3. Typesetters traditionally have frowned on “widow” and “orphan” lines. These are single
    lines of text separated from the rest of a paragraph by a page break. Computer users,
    however, can quickly correct widows and orphans by turning on “widow/orphan
    protection.” You can find this option under Format in the menu bar. Then select
    Paragraph and click on Line and Page Breaks. A box called Widow/orphan protection is
    available. If clicked, this function will automatically adjust your spacing appropriately.
4. If you are prudent, you know how to save (Ctrl S) on a regular basis. However, MS-
    Word has an “Auto-Save” function to save automatically at timed intervals. Paranoid
    students can turn on this function by going to the Tools option on the menu bar, selecting
    Options, and then selecting Save. They will be able to set the Save Auto-Recover for any
    interval that seems appropriate.
5. Many formats require students to include page numbers and a header on every page of an
    essay. To do this quickly, select View on the menu bar. Then select Header and footer.
    A new box of options will appear. Here, you can type material that will appear on every
    page. You can also hit the tiny number key (#) which will automatically insert the
    correct page number on each page. Experiment with the alignment to make the header
    match the right format required for your class.
6. Sometimes you may need to insert a non-breaking space in order to keep two words
    together on the same line or to keep the periods of an ellipsis together on the same line.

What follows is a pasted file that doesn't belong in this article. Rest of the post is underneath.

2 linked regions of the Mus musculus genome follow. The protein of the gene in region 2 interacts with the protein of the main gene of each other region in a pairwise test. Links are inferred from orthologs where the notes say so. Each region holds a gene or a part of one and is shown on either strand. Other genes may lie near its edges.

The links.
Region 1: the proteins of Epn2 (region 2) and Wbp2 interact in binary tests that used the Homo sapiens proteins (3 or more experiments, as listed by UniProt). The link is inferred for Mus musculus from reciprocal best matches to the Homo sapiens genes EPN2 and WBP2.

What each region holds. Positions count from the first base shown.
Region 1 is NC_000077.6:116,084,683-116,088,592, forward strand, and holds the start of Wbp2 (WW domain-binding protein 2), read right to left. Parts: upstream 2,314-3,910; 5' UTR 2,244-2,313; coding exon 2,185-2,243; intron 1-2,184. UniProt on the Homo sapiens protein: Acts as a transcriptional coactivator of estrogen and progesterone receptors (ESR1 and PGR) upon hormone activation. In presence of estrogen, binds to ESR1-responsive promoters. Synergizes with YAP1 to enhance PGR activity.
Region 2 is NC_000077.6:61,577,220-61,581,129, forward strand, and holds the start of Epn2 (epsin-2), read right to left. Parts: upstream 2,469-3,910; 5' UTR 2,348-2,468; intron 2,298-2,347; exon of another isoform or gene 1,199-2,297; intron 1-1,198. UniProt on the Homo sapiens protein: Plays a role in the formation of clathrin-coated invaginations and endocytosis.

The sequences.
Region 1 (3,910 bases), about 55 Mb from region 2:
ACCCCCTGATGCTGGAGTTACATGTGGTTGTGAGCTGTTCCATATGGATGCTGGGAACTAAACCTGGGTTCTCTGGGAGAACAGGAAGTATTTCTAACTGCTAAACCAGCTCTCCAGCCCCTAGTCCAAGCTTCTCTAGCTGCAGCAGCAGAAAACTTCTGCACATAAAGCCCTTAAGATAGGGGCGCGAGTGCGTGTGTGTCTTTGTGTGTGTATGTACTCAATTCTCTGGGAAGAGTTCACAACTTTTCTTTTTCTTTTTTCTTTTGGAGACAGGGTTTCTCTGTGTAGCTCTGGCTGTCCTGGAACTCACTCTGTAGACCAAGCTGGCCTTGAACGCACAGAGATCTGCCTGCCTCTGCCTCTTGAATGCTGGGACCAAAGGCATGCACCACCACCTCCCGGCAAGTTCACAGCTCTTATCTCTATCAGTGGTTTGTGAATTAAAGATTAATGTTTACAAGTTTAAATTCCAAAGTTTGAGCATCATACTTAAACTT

To do this, rather than simply hitting the space bar, you can go to the Insert option in the
    menu bar and select Symbol. Choose Special Characters. Then choose Non-breaking
    space. Alternatively, a fast way to create a non-breaking space is to simultaneously hit
    the control button, shift button, and the space bar (Ctrl Shift space).
7. Science students should know that superscripts and subscripts are done easily in MS
    Word. The superscript is done by placing the curser at the right end of the word and
    hitting simultaneously Ctrl Shift +. This places the curser in a higher position. You can
    at this point simply type in the superscripted material, and then repeat the Ctrl Shift +
    keystrokes to return to the normal height. Subscripts are done similarly, except that the
    defining keystroke is Ctrl +. Again, to counteract the problems mentioned above in #10,
    make sure there is at least one blank space to the right of the affected term.
8. Cutting and pasting text is also easy in MS Word. Simply highlight the appropriate text,
    hit Ctrl X, place the cursor in the desired location, strike simultaneously Ctrl V, and the
    text will be put there. Copying information to another location is done similarly. Instead
    of Ctrl X, use Ctrl C. This action is especially useful for presenting a similar list of
9. The Bold, Italicize, and Underline options on the menu bar can also be done quickly by
    highlighting the desired text (as before) and using the Ctrl B, Ctrl I, and Ctrl U
    simultaneous keystrokes respectively.
10. Finally, if you desire to avoid all of the “auto-corrections” completely, MS Word
    provides a pleasant alternative. Simply go to the Tools option on the menu bar, click on
    AutoCorrect Options, and eliminate all of the green check marks.
MS Word is a valuable tool for the modern student. These lists above are certainly not
exhaustive, but the student who is wary of these pitfalls and knowledgeable about these
advantages will at least have a “leg up” on the writing process at C-N.